The airing of Netflix’s most recent true-crime documentary, The Tinder Swindler shone the spotlight on the prevalence of love fraud. The documentary detailed the accounts of vulnerable women across the globe who have been scammed out of millions of dollars by conmen who prey on their vulnerabilities.
Over-indebtedness resulting from poor financial decisions in relationships, has become known to debt counsellors as sexually transmitted debt (STD). Taking place both inside and outside of marriage, STD poses a very real threat to your financial wellbeing, but is something that can be prevented through financial education, communication and vigilance.
There is an increasing number of South Africans seeking debt relief advice after incurring debt to satisfy their romantic partners, falling victim to love scams or not considering entering into antenuptial contracts that serve as a form of financial protection should a marriage end in separation or divorce.
Using Valentine’s Day and the month of love as the ideal time to raise awareness around these issues, I caution South Africans against the consequences of STD: Decisions made today can have far-reaching implications for your financial wellbeing in the long term. At NDA, we are encountering more and more people (especially women) who attribute their indebtedness to decisions made in the name of love. It’s not something that only happens ‘in the movies’ – it’s a very real and serious problem.
Honing in on the importance of antenuptial contracts as a way of safeguarding your finances in the event of a marriage not working.
There is a common misconception that not preparing an antenuptial contract will save money. However, this viewpoint is short-sighted and does not take into account a number of possibilities.
One party in a marriage can be declared insolvent or they can come under increasing pressure from creditors if they accumulate debt they cannot afford. In the case of couples who are married in community of property (COP), both parties will be liable for any outstanding debt. Furthermore, under these conditions, if the affected spouse cannot honour the debt, the other party in the marriage can be held responsible for the full debt, not only 50%.
The subject of money is a complex topic to navigate, especially within romantic partnerships. It is always better to speak about finances in a calm and composed manner, than wait until emotions are high and the relationship has deteriorated to the point where you can no longer communicate about important issues.
Putting financial agreements in place before making a commitment should be seen as part of your ongoing obligation to yourself and your personal welfare. When it comes to money, it will stand you in good stead to tackle tough subjects head on.
In terms of civil marriages, there are two basic types recognised in South Africa: marriage in COP and marriage outside of COP (with and without accrual). In the first instance, the couple’s estate is seen as being one estate, and is viewed as such for the process of debt review and sequestration.. Furthermore, couples married in COP will need their spouse’s consent before entering into a credit agreement. Many South Africans are unaware, that this is the default form of civil marriage in lieu of an antenuptial contract being entered into before marriage.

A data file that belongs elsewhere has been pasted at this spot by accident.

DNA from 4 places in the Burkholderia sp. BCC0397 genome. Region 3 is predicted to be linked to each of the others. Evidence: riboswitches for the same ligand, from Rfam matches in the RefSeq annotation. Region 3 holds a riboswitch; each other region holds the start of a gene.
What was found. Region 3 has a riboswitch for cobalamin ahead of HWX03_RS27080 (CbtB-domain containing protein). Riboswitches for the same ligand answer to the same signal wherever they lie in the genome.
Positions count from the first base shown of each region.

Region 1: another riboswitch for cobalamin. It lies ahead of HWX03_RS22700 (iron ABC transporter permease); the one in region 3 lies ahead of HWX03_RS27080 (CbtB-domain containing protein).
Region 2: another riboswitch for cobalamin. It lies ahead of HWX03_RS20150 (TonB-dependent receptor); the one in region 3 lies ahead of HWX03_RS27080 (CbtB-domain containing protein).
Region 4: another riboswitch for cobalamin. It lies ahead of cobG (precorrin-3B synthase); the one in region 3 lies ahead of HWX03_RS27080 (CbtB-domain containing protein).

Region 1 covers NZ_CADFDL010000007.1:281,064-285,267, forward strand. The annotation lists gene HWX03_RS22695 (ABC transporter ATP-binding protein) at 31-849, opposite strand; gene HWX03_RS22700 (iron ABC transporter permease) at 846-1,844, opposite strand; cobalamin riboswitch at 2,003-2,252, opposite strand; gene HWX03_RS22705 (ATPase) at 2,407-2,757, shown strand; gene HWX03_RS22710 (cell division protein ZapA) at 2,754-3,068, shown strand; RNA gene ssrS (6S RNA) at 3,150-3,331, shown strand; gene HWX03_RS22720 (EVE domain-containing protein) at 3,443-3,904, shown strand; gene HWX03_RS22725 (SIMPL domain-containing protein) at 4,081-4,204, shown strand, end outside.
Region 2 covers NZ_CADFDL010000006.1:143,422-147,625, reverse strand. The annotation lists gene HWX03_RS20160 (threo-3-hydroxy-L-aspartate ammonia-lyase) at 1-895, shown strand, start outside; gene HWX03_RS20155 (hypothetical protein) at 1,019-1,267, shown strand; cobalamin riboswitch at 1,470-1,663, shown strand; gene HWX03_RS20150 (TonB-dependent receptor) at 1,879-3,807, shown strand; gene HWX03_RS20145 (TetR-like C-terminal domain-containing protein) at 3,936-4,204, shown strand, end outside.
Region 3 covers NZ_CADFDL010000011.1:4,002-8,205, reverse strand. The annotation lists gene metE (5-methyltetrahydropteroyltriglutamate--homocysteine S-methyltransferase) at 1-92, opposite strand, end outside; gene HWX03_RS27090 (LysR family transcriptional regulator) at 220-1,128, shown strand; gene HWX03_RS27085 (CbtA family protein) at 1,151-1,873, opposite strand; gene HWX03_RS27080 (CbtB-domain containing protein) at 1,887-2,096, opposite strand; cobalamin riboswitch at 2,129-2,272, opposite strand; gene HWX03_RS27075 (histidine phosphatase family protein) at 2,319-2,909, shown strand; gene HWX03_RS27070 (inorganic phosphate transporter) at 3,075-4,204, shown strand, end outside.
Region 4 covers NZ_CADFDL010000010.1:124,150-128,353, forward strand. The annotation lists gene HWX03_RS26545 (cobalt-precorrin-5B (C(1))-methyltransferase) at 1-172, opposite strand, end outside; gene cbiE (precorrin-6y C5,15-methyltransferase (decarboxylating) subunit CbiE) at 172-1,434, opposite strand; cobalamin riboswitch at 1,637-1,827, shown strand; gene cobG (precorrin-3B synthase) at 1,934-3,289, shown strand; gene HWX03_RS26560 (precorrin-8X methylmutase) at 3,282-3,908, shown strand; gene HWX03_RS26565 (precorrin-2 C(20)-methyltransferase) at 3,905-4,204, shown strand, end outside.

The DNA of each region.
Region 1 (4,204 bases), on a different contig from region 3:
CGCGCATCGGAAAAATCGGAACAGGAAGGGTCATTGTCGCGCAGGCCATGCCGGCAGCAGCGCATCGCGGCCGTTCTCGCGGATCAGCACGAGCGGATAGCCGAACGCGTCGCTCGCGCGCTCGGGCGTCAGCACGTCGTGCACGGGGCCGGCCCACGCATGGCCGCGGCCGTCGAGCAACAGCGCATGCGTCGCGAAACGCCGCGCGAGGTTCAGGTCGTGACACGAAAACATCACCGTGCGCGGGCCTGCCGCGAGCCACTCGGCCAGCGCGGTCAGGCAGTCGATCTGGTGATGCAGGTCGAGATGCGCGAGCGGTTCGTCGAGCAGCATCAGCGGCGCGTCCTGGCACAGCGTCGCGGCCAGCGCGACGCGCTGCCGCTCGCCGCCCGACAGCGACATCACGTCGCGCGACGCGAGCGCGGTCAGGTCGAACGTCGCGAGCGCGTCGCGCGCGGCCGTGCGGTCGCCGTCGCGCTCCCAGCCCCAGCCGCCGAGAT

In terms of being married outside of COP with accrual, parties enter into an antenuptial contract before marriage, stipulating that their individual assets are their own and that all assets accumulated during the marriage will be shared equally. The estates of the two parties therefore, are seen as being separate. In the event of marriage outside of COP without accrual, all assets accumulated before and during the marriage are seen as belonging to the party who paid for the asset and all accrued assets are therefore not shared.
It is also important to remember that a divorce decree which stipulates that one party is responsible for the payment of the other party’s debt – is an interparty agreement. Creditors have the right to seek payment from the individual who they have contracted with.
If you are not legally married, and take out a loan (in your name) for use by your romantic partner , or even a friend – then you are liable for that debt, whether you remain in that relationship, or not.
The guilt and shame experienced by those who (outside of marriage) incurred debt for the benefit of a partner, often holds them back from seeking help. As debt counsellors, we consult with many consumers who have acknowledged their dire debt situation, yet wait until legal action has been initiated by creditors before seeking help. At this point, one can be certain that collection fees and interest have already been charged to the account, by either the creditor or debt collector. This can have a devastating effect on the outstanding balance.
As uncomfortable or inappropriate as it may seem, it is vital for parties in a romantic relationship to speak about their finances in detail. Though it may seem wrong to discuss what happens when a relationship ends, even before that relationship has really begun, the financial implications if things don’t work out, can be catastrophic. Though I say this tongue-in-cheek, it may be a good idea to ask for your partner’s credit report before you ask to meet their family.
Sebastien Alexanderson is CEO of National Debt Advisors.